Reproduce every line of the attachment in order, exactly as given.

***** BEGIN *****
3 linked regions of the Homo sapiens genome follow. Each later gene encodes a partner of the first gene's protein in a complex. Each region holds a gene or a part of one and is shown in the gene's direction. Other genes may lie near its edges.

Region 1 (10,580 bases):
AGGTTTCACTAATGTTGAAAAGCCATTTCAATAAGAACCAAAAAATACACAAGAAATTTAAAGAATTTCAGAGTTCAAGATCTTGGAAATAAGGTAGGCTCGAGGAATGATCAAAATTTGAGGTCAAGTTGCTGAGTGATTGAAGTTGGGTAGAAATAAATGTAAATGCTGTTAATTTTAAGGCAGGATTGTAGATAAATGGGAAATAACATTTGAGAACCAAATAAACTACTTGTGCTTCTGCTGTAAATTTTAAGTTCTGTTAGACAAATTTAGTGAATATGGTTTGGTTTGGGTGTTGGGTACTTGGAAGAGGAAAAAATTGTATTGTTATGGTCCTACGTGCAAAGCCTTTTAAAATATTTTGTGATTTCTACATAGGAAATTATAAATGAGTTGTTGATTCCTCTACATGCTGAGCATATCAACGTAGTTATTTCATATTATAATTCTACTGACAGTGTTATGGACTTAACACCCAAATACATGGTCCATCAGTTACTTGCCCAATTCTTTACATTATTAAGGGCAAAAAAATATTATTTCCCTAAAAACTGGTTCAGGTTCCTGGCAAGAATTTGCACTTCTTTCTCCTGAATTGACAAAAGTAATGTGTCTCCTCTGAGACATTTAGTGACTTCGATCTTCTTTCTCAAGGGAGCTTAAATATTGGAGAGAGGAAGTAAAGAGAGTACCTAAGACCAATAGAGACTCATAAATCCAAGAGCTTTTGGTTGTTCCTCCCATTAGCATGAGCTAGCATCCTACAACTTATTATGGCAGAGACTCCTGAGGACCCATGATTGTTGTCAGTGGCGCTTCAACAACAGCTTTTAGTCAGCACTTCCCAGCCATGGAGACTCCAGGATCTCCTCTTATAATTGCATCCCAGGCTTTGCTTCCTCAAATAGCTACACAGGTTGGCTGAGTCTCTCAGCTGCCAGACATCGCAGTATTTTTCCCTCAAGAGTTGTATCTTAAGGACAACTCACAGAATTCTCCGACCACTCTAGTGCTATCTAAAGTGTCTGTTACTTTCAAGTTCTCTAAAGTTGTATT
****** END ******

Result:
3 linked regions of the Homo sapiens genome follow. Each later gene encodes a partner of the first gene's protein in a complex. Each region holds a gene or a part of one and is shown in the gene's direction. Other genes may lie near its edges.

Region 1 (10,580 bases):
AGGTTTCACTAATGTTGAAAAGCCATTTCAATAAGAACCAAAAAATACACAAGAAATTTAAAGAATTTCAGAGTTCAAGATCTTGGAAATAAGGTAGGCTCGAGGAATGATCAAAATTTGAGGTCAAGTTGCTGAGTGATTGAAGTTGGGTAGAAATAAATGTAAATGCTGTTAATTTTAAGGCAGGATTGTAGATAAATGGGAAATAACATTTGAGAACCAAATAAACTACTTGTGCTTCTGCTGTAAATTTTAAGTTCTGTTAGACAAATTTAGTGAATATGGTTTGGTTTGGGTGTTGGGTACTTGGAAGAGGAAAAAATTGTATTGTTATGGTCCTACGTGCAAAGCCTTTTAAAATATTTTGTGATTTCTACATAGGAAATTATAAATGAGTTGTTGATTCCTCTACATGCTGAGCATATCAACGTAGTTATTTCATATTATAATTCTACTGACAGTGTTATGGACTTAACACCCAAATACATGGTCCATCAGTTACTTGCCCAATTCTTTACATTATTAAGGGCAAAAAAATATTATTTCCCTAAAAACTGGTTCAGGTTCCTGGCAAGAATTTGCACTTCTTTCTCCTGAATTGACAAAAGTAATGTGTCTCCTCTGAGACATTTAGTGACTTCGATCTTCTTTCTCAAGGGAGCTTAAATATTGGAGAGAGGAAGTAAAGAGAGTACCTAAGACCAATAGAGACTCATAAATCCAAGAGCTTTTGGTTGTTCCTCCCATTAGCATGAGCTAGCATCCTACAACTTATTATGGCAGAGACTCCTGAGGACCCATGATTGTTGTCAGTGGCGCTTCAACAACAGCTTTTAGTCAGCACTTCCCAGCCATGGAGACTCCAGGATCTCCTCTTATAATTGCATCCCAGGCTTTGCTTCCTCAAATAGCTACACAGGTTGGCTGAGTCTCTCAGCTGCCAGACATCGCAGTATTTTTCCCTCAAGAGTTGTATCTTAAGGACAACTCACAGAATTCTCCGACCACTCTAGTGCTATCTAAAGTGTCTGTTACTTTCAAGTTCTCTAAAGTTGTATT